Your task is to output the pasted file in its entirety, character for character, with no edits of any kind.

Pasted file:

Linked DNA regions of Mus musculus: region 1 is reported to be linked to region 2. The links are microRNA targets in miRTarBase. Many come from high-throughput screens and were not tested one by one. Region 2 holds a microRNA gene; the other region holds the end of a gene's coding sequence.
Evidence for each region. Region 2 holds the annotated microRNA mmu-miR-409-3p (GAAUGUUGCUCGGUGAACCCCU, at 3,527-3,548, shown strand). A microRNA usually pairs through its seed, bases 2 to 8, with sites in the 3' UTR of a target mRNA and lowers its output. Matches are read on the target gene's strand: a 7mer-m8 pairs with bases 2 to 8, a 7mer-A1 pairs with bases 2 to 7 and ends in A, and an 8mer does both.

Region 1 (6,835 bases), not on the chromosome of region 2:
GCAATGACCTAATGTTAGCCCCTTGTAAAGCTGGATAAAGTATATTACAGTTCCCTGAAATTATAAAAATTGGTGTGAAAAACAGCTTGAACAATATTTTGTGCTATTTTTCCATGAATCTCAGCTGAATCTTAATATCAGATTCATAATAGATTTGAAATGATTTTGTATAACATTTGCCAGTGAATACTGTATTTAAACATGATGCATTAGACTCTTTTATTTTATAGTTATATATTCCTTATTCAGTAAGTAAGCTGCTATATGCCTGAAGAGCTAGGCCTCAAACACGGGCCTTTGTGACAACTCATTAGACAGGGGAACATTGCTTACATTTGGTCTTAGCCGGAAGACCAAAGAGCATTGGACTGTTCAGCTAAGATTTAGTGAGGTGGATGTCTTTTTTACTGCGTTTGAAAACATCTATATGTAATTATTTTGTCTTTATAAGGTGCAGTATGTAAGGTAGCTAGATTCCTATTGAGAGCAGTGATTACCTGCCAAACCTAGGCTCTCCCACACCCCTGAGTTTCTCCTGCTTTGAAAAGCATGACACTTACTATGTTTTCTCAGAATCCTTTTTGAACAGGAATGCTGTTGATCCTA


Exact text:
Linked DNA regions of Mus musculus: region 1 is reported to be linked to region 2. The links are microRNA targets in miRTarBase. Many come from high-throughput screens and were not tested one by one. Region 2 holds a microRNA gene; the other region holds the end of a gene's coding sequence.
Evidence for each region. Region 2 holds the annotated microRNA mmu-miR-409-3p (GAAUGUUGCUCGGUGAACCCCU, at 3,527-3,548, shown strand). A microRNA usually pairs through its seed, bases 2 to 8, with sites in the 3' UTR of a target mRNA and lowers its output. Matches are read on the target gene's strand: a 7mer-m8 pairs with bases 2 to 8, a 7mer-A1 pairs with bases 2 to 7 and ends in A, and an 8mer does both.

Region 1 (6,835 bases), not on the chromosome of region 2:
GCAATGACCTAATGTTAGCCCCTTGTAAAGCTGGATAAAGTATATTACAGTTCCCTGAAATTATAAAAATTGGTGTGAAAAACAGCTTGAACAATATTTTGTGCTATTTTTCCATGAATCTCAGCTGAATCTTAATATCAGATTCATAATAGATTTGAAATGATTTTGTATAACATTTGCCAGTGAATACTGTATTTAAACATGATGCATTAGACTCTTTTATTTTATAGTTATATATTCCTTATTCAGTAAGTAAGCTGCTATATGCCTGAAGAGCTAGGCCTCAAACACGGGCCTTTGTGACAACTCATTAGACAGGGGAACATTGCTTACATTTGGTCTTAGCCGGAAGACCAAAGAGCATTGGACTGTTCAGCTAAGATTTAGTGAGGTGGATGTCTTTTTTACTGCGTTTGAAAACATCTATATGTAATTATTTTGTCTTTATAAGGTGCAGTATGTAAGGTAGCTAGATTCCTATTGAGAGCAGTGATTACCTGCCAAACCTAGGCTCTCCCACACCCCTGAGTTTCTCCTGCTTTGAAAAGCATGACACTTACTATGTTTTCTCAGAATCCTTTTTGAACAGGAATGCTGTTGATCCTA